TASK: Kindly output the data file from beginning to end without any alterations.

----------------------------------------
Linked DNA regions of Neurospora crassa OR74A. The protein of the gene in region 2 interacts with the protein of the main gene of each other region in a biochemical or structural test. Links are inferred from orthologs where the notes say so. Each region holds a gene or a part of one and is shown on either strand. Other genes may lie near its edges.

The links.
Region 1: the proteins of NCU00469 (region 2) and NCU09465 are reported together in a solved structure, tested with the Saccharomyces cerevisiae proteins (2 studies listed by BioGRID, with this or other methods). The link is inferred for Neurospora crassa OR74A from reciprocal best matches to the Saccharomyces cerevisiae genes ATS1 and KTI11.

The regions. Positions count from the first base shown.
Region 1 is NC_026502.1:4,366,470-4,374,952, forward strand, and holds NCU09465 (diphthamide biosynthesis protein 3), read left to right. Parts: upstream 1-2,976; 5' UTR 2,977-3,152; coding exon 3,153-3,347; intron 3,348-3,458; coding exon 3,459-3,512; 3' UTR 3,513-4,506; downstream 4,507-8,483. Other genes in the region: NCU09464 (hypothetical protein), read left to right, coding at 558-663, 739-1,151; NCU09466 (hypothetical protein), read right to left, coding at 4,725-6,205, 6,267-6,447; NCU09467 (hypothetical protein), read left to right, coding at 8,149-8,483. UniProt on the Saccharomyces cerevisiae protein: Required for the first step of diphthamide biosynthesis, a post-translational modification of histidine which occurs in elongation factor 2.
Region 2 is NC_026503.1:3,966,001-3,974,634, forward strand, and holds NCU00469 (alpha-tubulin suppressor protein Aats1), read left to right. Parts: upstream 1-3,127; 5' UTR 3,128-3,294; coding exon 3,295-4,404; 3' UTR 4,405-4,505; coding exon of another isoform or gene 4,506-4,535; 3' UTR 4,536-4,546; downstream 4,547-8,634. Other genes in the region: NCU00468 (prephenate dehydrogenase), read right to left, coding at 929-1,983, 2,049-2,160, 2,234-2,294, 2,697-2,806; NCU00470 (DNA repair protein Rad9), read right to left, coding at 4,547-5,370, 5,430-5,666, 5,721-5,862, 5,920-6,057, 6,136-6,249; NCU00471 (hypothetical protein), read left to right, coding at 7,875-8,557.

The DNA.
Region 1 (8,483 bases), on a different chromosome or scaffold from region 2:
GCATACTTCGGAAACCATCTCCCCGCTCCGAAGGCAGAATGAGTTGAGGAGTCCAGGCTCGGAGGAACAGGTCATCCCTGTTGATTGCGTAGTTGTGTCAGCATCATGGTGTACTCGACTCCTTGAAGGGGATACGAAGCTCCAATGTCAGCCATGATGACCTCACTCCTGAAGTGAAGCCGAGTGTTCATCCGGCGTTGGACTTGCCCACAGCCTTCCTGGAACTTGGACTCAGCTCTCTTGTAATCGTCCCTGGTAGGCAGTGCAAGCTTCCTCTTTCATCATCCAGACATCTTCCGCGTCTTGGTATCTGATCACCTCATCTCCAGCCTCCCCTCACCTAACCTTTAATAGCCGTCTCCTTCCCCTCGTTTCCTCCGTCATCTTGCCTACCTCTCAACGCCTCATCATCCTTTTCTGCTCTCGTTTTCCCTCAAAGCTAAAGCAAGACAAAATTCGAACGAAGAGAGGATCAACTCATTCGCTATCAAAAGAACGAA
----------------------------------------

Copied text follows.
Linked DNA regions of Neurospora crassa OR74A. The protein of the gene in region 2 interacts with the protein of the main gene of each other region in a biochemical or structural test. Links are inferred from orthologs where the notes say so. Each region holds a gene or a part of one and is shown on either strand. Other genes may lie near its edges.

The links.
Region 1: the proteins of NCU00469 (region 2) and NCU09465 are reported together in a solved structure, tested with the Saccharomyces cerevisiae proteins (2 studies listed by BioGRID, with this or other methods). The link is inferred for Neurospora crassa OR74A from reciprocal best matches to the Saccharomyces cerevisiae genes ATS1 and KTI11.

The regions. Positions count from the first base shown.
Region 1 is NC_026502.1:4,366,470-4,374,952, forward strand, and holds NCU09465 (diphthamide biosynthesis protein 3), read left to right. Parts: upstream 1-2,976; 5' UTR 2,977-3,152; coding exon 3,153-3,347; intron 3,348-3,458; coding exon 3,459-3,512; 3' UTR 3,513-4,506; downstream 4,507-8,483. Other genes in the region: NCU09464 (hypothetical protein), read left to right, coding at 558-663, 739-1,151; NCU09466 (hypothetical protein), read right to left, coding at 4,725-6,205, 6,267-6,447; NCU09467 (hypothetical protein), read left to right, coding at 8,149-8,483. UniProt on the Saccharomyces cerevisiae protein: Required for the first step of diphthamide biosynthesis, a post-translational modification of histidine which occurs in elongation factor 2.
Region 2 is NC_026503.1:3,966,001-3,974,634, forward strand, and holds NCU00469 (alpha-tubulin suppressor protein Aats1), read left to right. Parts: upstream 1-3,127; 5' UTR 3,128-3,294; coding exon 3,295-4,404; 3' UTR 4,405-4,505; coding exon of another isoform or gene 4,506-4,535; 3' UTR 4,536-4,546; downstream 4,547-8,634. Other genes in the region: NCU00468 (prephenate dehydrogenase), read right to left, coding at 929-1,983, 2,049-2,160, 2,234-2,294, 2,697-2,806; NCU00470 (DNA repair protein Rad9), read right to left, coding at 4,547-5,370, 5,430-5,666, 5,721-5,862, 5,920-6,057, 6,136-6,249; NCU00471 (hypothetical protein), read left to right, coding at 7,875-8,557.

The DNA.
Region 1 (8,483 bases), on a different chromosome or scaffold from region 2:
GCATACTTCGGAAACCATCTCCCCGCTCCGAAGGCAGAATGAGTTGAGGAGTCCAGGCTCGGAGGAACAGGTCATCCCTGTTGATTGCGTAGTTGTGTCAGCATCATGGTGTACTCGACTCCTTGAAGGGGATACGAAGCTCCAATGTCAGCCATGATGACCTCACTCCTGAAGTGAAGCCGAGTGTTCATCCGGCGTTGGACTTGCCCACAGCCTTCCTGGAACTTGGACTCAGCTCTCTTGTAATCGTCCCTGGTAGGCAGTGCAAGCTTCCTCTTTCATCATCCAGACATCTTCCGCGTCTTGGTATCTGATCACCTCATCTCCAGCCTCCCCTCACCTAACCTTTAATAGCCGTCTCCTTCCCCTCGTTTCCTCCGTCATCTTGCCTACCTCTCAACGCCTCATCATCCTTTTCTGCTCTCGTTTTCCCTCAAAGCTAAAGCAAGACAAAATTCGAACGAAGAGAGGATCAACTCATTCGCTATCAAAAGAACGAA